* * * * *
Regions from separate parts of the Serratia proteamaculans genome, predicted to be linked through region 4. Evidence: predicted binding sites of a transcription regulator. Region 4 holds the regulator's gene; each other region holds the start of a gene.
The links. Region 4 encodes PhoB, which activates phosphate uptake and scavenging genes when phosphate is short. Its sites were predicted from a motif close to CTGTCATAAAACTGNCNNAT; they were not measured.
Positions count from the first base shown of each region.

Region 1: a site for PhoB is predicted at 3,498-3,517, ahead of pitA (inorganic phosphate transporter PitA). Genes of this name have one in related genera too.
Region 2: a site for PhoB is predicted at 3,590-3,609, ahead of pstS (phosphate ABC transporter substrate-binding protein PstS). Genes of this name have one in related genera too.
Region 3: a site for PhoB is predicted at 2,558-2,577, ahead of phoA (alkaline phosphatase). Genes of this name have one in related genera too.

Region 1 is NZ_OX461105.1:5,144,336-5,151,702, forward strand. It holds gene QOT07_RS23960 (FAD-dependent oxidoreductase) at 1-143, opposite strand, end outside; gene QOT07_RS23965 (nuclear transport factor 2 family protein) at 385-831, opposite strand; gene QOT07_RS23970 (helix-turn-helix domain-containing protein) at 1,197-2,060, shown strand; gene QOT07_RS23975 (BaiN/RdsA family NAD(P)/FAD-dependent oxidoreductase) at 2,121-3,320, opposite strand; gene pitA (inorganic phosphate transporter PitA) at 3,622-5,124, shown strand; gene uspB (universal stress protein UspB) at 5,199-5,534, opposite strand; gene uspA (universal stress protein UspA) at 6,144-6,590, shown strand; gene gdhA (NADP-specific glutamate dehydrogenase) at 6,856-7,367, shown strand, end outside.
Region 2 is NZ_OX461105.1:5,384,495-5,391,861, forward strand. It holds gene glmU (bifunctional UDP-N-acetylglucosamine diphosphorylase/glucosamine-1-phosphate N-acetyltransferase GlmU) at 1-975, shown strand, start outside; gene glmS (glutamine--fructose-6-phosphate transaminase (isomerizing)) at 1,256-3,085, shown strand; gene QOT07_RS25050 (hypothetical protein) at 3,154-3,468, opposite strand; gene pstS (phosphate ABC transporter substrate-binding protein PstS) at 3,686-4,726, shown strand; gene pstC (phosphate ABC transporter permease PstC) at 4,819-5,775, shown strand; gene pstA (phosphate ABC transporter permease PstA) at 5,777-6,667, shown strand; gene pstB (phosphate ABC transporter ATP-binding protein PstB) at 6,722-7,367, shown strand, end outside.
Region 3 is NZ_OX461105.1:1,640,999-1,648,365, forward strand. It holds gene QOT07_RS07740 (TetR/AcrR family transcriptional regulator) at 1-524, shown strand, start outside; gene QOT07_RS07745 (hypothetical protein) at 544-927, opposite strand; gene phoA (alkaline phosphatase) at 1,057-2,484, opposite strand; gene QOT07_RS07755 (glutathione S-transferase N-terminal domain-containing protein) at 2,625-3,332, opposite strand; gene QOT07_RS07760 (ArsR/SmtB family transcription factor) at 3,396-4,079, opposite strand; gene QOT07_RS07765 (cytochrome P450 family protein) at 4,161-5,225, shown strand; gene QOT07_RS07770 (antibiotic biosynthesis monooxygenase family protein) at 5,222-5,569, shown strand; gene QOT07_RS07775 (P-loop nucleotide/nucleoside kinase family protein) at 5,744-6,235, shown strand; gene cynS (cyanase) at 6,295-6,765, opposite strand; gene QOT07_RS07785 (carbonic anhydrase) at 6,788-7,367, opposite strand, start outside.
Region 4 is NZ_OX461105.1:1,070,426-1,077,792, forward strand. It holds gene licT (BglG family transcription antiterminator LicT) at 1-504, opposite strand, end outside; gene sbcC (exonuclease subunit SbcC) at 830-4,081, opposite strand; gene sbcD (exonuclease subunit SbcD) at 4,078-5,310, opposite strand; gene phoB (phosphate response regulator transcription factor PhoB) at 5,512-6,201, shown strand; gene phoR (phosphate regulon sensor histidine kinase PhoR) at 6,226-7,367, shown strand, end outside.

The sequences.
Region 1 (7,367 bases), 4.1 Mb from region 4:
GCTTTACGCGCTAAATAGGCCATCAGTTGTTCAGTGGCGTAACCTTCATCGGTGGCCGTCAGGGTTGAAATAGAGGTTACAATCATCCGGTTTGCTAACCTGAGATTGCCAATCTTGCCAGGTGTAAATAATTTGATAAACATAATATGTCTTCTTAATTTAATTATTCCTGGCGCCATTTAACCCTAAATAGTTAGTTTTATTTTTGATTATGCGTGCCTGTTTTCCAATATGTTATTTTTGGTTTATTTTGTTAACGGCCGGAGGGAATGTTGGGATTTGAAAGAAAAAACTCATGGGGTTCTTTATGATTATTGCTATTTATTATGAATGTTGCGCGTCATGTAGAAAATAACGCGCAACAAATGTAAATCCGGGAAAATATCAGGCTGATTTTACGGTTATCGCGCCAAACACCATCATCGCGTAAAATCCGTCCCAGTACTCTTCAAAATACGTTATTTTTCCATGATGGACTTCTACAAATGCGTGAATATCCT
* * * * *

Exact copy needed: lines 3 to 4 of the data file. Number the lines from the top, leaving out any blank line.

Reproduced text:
Positions count from the first base shown of each region.

Region 1: a site for PhoB is predicted at 3,498-3,517, ahead of pitA (inorganic phosphate transporter PitA). Genes of this name have one in related genera too.